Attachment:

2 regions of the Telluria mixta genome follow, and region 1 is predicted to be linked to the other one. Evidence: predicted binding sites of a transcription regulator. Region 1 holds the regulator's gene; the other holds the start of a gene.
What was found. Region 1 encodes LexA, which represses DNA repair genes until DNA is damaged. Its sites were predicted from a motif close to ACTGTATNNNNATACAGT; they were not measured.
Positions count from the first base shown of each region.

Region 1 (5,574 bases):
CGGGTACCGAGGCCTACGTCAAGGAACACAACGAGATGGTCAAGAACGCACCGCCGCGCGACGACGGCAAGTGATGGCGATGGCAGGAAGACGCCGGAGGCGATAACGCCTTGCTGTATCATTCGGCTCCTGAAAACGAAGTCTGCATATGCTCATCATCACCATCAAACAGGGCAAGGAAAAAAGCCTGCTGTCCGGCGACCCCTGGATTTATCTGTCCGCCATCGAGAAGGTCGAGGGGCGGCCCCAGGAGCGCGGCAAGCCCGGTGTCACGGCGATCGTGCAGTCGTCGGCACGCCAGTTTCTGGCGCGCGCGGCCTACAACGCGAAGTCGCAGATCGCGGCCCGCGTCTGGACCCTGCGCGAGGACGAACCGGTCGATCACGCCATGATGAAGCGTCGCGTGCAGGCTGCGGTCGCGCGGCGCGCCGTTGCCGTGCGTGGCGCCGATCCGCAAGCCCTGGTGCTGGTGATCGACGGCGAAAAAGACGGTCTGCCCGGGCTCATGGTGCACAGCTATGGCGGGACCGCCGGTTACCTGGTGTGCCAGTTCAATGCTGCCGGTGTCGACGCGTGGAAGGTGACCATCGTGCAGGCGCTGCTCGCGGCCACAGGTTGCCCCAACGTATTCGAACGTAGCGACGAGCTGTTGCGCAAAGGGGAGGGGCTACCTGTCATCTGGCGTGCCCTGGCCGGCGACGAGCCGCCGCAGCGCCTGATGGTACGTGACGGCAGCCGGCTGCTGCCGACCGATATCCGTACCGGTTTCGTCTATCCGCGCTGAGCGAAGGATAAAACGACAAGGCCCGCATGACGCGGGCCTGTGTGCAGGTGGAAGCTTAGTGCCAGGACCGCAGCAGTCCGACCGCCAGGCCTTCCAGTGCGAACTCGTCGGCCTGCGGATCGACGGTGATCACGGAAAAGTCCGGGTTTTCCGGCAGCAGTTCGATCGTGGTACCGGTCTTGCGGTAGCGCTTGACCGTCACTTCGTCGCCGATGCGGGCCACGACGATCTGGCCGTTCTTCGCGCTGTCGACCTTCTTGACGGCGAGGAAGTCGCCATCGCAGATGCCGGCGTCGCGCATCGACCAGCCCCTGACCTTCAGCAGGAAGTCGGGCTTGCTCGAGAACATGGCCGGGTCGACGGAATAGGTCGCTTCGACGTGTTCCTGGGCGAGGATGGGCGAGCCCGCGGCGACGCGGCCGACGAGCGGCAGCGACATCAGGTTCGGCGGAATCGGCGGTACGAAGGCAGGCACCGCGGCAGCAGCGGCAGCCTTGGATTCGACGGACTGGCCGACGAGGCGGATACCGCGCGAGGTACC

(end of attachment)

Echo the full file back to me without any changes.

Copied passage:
2 regions of the Telluria mixta genome follow, and region 1 is predicted to be linked to the other one. Evidence: predicted binding sites of a transcription regulator. Region 1 holds the regulator's gene; the other holds the start of a gene.
What was found. Region 1 encodes LexA, which represses DNA repair genes until DNA is damaged. Its sites were predicted from a motif close to ACTGTATNNNNATACAGT; they were not measured.
Positions count from the first base shown of each region.

Region 1 (5,574 bases):
CGGGTACCGAGGCCTACGTCAAGGAACACAACGAGATGGTCAAGAACGCACCGCCGCGCGACGACGGCAAGTGATGGCGATGGCAGGAAGACGCCGGAGGCGATAACGCCTTGCTGTATCATTCGGCTCCTGAAAACGAAGTCTGCATATGCTCATCATCACCATCAAACAGGGCAAGGAAAAAAGCCTGCTGTCCGGCGACCCCTGGATTTATCTGTCCGCCATCGAGAAGGTCGAGGGGCGGCCCCAGGAGCGCGGCAAGCCCGGTGTCACGGCGATCGTGCAGTCGTCGGCACGCCAGTTTCTGGCGCGCGCGGCCTACAACGCGAAGTCGCAGATCGCGGCCCGCGTCTGGACCCTGCGCGAGGACGAACCGGTCGATCACGCCATGATGAAGCGTCGCGTGCAGGCTGCGGTCGCGCGGCGCGCCGTTGCCGTGCGTGGCGCCGATCCGCAAGCCCTGGTGCTGGTGATCGACGGCGAAAAAGACGGTCTGCCCGGGCTCATGGTGCACAGCTATGGCGGGACCGCCGGTTACCTGGTGTGCCAGTTCAATGCTGCCGGTGTCGACGCGTGGAAGGTGACCATCGTGCAGGCGCTGCTCGCGGCCACAGGTTGCCCCAACGTATTCGAACGTAGCGACGAGCTGTTGCGCAAAGGGGAGGGGCTACCTGTCATCTGGCGTGCCCTGGCCGGCGACGAGCCGCCGCAGCGCCTGATGGTACGTGACGGCAGCCGGCTGCTGCCGACCGATATCCGTACCGGTTTCGTCTATCCGCGCTGAGCGAAGGATAAAACGACAAGGCCCGCATGACGCGGGCCTGTGTGCAGGTGGAAGCTTAGTGCCAGGACCGCAGCAGTCCGACCGCCAGGCCTTCCAGTGCGAACTCGTCGGCCTGCGGATCGACGGTGATCACGGAAAAGTCCGGGTTTTCCGGCAGCAGTTCGATCGTGGTACCGGTCTTGCGGTAGCGCTTGACCGTCACTTCGTCGCCGATGCGGGCCACGACGATCTGGCCGTTCTTCGCGCTGTCGACCTTCTTGACGGCGAGGAAGTCGCCATCGCAGATGCCGGCGTCGCGCATCGACCAGCCCCTGACCTTCAGCAGGAAGTCGGGCTTGCTCGAGAACATGGCCGGGTCGACGGAATAGGTCGCTTCGACGTGTTCCTGGGCGAGGATGGGCGAGCCCGCGGCGACGCGGCCGACGAGCGGCAGCGACATCAGGTTCGGCGGAATCGGCGGTACGAAGGCAGGCACCGCGGCAGCAGCGGCAGCCTTGGATTCGACGGACTGGCCGACGAGGCGGATACCGCGCGAGGTACC